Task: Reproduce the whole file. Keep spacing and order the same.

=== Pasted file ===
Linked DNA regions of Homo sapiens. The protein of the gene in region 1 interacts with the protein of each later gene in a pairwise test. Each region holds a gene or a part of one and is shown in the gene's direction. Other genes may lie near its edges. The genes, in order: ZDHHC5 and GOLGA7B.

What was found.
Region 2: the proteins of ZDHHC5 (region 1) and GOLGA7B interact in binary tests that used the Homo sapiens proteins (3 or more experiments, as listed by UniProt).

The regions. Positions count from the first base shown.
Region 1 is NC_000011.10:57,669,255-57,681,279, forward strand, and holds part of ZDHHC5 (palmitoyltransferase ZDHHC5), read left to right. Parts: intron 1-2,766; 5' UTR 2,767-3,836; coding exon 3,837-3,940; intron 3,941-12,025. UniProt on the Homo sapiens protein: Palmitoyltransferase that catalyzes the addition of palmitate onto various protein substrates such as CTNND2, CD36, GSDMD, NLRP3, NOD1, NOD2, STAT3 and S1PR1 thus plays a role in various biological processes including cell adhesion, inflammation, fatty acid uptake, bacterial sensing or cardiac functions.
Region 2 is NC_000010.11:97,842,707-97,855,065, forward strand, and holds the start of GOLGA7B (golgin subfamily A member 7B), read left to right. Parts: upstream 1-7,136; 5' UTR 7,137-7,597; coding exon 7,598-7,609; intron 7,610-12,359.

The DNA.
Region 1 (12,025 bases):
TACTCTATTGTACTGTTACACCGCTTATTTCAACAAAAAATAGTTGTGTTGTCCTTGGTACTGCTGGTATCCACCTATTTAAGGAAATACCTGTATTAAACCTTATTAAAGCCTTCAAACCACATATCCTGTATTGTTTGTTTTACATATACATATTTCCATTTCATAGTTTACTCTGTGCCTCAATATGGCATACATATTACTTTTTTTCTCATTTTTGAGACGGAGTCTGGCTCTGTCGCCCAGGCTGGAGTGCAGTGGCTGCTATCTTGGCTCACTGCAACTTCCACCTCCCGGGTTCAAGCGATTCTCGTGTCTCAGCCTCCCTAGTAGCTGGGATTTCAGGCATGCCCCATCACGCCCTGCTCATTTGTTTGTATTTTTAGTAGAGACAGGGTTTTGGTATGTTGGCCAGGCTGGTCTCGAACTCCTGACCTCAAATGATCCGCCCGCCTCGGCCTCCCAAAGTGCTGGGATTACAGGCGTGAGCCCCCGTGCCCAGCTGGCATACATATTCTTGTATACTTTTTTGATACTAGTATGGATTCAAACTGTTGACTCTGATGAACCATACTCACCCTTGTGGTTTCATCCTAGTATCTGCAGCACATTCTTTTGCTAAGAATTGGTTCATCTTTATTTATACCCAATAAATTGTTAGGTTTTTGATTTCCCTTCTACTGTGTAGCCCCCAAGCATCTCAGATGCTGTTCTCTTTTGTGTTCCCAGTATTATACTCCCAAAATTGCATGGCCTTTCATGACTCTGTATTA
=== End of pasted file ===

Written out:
Linked DNA regions of Homo sapiens. The protein of the gene in region 1 interacts with the protein of each later gene in a pairwise test. Each region holds a gene or a part of one and is shown in the gene's direction. Other genes may lie near its edges. The genes, in order: ZDHHC5 and GOLGA7B.

What was found.
Region 2: the proteins of ZDHHC5 (region 1) and GOLGA7B interact in binary tests that used the Homo sapiens proteins (3 or more experiments, as listed by UniProt).

The regions. Positions count from the first base shown.
Region 1 is NC_000011.10:57,669,255-57,681,279, forward strand, and holds part of ZDHHC5 (palmitoyltransferase ZDHHC5), read left to right. Parts: intron 1-2,766; 5' UTR 2,767-3,836; coding exon 3,837-3,940; intron 3,941-12,025. UniProt on the Homo sapiens protein: Palmitoyltransferase that catalyzes the addition of palmitate onto various protein substrates such as CTNND2, CD36, GSDMD, NLRP3, NOD1, NOD2, STAT3 and S1PR1 thus plays a role in various biological processes including cell adhesion, inflammation, fatty acid uptake, bacterial sensing or cardiac functions.
Region 2 is NC_000010.11:97,842,707-97,855,065, forward strand, and holds the start of GOLGA7B (golgin subfamily A member 7B), read left to right. Parts: upstream 1-7,136; 5' UTR 7,137-7,597; coding exon 7,598-7,609; intron 7,610-12,359.

The DNA.
Region 1 (12,025 bases):
TACTCTATTGTACTGTTACACCGCTTATTTCAACAAAAAATAGTTGTGTTGTCCTTGGTACTGCTGGTATCCACCTATTTAAGGAAATACCTGTATTAAACCTTATTAAAGCCTTCAAACCACATATCCTGTATTGTTTGTTTTACATATACATATTTCCATTTCATAGTTTACTCTGTGCCTCAATATGGCATACATATTACTTTTTTTCTCATTTTTGAGACGGAGTCTGGCTCTGTCGCCCAGGCTGGAGTGCAGTGGCTGCTATCTTGGCTCACTGCAACTTCCACCTCCCGGGTTCAAGCGATTCTCGTGTCTCAGCCTCCCTAGTAGCTGGGATTTCAGGCATGCCCCATCACGCCCTGCTCATTTGTTTGTATTTTTAGTAGAGACAGGGTTTTGGTATGTTGGCCAGGCTGGTCTCGAACTCCTGACCTCAAATGATCCGCCCGCCTCGGCCTCCCAAAGTGCTGGGATTACAGGCGTGAGCCCCCGTGCCCAGCTGGCATACATATTCTTGTATACTTTTTTGATACTAGTATGGATTCAAACTGTTGACTCTGATGAACCATACTCACCCTTGTGGTTTCATCCTAGTATCTGCAGCACATTCTTTTGCTAAGAATTGGTTCATCTTTATTTATACCCAATAAATTGTTAGGTTTTTGATTTCCCTTCTACTGTGTAGCCCCCAAGCATCTCAGATGCTGTTCTCTTTTGTGTTCCCAGTATTATACTCCCAAAATTGCATGGCCTTTCATGACTCTGTATTA